Some preaching that is considered great by many is nothing more than a motivational speech. It might be true, it might even be helpful. It may help you succeed at work. But too often all one has done is changed the title from the latest pop-psychologist’s seminar from “how to succeed” to “how to fulfill God’s purpose” where God’s purpose is defined as “succeeding in this life.”
It is almost rampant in some circles. In fact, some see this as the epitome of “relevant” preaching. The person comes and learns a skill or a mindset that will help them finally break the boundaries that keep them from that promotion. Maybe others finally decide to go back to school or change their career. Perhaps others find ways to become better planners and thus are more effective in their financial life. And then the preacher sits down. Sometimes the people shout, other times they sit there contemplating the message, but in too many cases what is missing greatly outweighs the benefits of these messages.
When a sermon is merely a motivational speech, what is missing? At least two things:
The Cross is Missing
The first thing that is missing from this kind of preaching is the cross. Sometimes the preacher may tack it on at the end, but even in those cases the cross is reduced from the pinnacle of God’s work on behalf of humanity to simply a mechanism to help me do better at work. The cross, both Jesus’ and ours, is totally missing. The idea of our sin causing the death of Christ in some way is totally absent from this message. The idea that we are to take up our cross and follow is also absent.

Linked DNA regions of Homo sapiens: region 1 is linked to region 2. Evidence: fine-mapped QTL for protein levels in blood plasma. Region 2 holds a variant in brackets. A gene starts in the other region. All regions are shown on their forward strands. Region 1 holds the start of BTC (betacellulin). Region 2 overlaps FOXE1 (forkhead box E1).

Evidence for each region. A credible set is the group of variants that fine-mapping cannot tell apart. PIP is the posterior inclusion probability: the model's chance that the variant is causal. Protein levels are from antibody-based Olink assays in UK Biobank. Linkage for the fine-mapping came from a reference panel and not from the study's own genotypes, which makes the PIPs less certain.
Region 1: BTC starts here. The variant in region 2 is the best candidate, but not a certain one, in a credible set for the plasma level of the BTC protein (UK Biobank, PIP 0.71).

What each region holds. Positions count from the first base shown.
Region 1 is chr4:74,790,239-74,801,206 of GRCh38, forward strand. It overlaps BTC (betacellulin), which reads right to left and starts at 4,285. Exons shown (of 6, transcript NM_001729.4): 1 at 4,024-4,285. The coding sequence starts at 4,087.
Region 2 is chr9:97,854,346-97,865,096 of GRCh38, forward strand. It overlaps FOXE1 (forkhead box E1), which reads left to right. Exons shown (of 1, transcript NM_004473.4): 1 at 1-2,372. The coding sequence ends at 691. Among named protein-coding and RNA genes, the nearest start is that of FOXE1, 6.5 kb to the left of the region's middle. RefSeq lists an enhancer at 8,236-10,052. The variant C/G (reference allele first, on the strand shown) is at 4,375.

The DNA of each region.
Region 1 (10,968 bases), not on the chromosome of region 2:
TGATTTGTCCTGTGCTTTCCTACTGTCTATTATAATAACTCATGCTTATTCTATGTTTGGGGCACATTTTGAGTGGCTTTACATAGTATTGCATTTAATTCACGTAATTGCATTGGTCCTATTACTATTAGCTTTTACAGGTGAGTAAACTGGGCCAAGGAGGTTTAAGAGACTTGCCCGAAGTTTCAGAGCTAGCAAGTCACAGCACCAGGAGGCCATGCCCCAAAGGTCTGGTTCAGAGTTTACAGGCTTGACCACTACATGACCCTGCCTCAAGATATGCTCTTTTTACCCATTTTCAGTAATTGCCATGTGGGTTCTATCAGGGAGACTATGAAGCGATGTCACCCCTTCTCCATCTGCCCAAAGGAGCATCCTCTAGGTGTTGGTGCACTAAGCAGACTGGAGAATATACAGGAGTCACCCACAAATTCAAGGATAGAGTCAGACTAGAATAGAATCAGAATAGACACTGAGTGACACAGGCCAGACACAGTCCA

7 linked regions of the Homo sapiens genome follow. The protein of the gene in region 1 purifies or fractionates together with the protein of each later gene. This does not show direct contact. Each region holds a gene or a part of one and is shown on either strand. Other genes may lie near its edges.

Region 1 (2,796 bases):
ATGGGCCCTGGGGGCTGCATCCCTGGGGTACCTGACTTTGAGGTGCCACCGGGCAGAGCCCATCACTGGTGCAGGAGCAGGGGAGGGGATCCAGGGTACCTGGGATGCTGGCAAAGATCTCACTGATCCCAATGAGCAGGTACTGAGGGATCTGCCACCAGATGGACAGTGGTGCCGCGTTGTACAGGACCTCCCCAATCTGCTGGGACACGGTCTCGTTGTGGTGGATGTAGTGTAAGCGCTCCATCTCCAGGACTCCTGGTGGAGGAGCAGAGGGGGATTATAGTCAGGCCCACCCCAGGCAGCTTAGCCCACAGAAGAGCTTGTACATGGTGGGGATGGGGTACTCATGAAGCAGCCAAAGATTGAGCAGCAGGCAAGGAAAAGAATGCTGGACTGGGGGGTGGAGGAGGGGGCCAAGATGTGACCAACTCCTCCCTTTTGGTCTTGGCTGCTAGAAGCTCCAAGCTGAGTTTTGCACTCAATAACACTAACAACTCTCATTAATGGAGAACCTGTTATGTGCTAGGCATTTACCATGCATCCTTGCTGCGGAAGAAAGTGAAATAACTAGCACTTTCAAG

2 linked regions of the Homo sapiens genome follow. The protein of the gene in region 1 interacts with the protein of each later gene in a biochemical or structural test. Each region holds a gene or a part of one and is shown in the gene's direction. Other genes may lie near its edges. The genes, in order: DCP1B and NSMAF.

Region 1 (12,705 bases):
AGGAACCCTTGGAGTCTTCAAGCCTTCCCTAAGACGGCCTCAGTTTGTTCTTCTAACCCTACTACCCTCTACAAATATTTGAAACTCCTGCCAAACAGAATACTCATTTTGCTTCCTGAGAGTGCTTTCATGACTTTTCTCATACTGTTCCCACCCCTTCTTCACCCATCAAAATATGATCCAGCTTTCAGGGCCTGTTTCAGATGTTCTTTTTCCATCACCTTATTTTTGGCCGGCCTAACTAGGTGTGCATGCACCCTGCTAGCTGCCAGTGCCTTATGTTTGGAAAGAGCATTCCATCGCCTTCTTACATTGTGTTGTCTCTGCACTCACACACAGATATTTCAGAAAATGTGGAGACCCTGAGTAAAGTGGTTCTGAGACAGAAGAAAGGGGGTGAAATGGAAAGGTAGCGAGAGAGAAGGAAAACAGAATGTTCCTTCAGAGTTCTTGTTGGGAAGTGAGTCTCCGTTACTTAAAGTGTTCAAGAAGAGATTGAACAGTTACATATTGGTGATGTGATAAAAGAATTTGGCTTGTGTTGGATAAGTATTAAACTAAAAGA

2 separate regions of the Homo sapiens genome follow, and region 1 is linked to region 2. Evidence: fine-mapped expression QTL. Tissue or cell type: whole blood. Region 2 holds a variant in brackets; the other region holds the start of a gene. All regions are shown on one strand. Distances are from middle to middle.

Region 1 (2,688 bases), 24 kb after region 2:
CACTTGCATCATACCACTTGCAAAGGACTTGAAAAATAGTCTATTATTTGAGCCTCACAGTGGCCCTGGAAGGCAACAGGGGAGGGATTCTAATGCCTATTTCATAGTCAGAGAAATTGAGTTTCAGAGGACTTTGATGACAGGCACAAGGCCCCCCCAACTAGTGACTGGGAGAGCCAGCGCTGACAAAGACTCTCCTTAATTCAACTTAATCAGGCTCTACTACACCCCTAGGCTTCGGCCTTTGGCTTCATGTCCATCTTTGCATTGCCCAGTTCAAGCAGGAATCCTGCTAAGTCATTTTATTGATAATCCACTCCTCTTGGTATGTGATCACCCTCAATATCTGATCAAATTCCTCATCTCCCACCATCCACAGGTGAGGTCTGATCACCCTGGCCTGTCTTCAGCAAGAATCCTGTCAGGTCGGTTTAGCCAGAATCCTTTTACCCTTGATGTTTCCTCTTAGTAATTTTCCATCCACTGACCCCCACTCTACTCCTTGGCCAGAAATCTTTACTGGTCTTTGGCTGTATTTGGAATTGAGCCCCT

In short, the Gospel is missing from many of these presentations and thus no matter how eloquent or well visited, this kind of preaching is missing the real power that comes from preaching “Christ and Him Crucified.”
The Coming Kingdom is Missing
In many of these sermons, the idea of God’s coming kingdom is totally missing. Whether it be how we are to prepare for the coming kingdom, or whether it be how the coming kingdom is different from the current “kingdoms,” this aspect of true preaching is often missing from the “motivational preaching” sermons.
If you are not preaching the cross and the coming kingdom, then one must ask oneself, what are the eternal consequences of my present preaching? If someone comes to your church after hearing about a cancer diagnosis, what does your sermon about being a success have to do with that one? If someone is in the midst of despair and needs to hear a word about the coming kingdom where righteousness reigns, what does your message that mistakes American middle class values for the Gospel have to say to them?
People can get motivational speeches in any number of places, but when they come to church they have come to hear a preacher. There is a time and place for the motivational speech, but if you as a preacher use up all of your time being simply another place, then you have not done your duty. For a preacher to degenerate into a facsimile of Oprah Winfrey or Tony Robbins is to step down from the height of speaking God’s words to humanity to speaking good advice gleaned from the best human thinkers.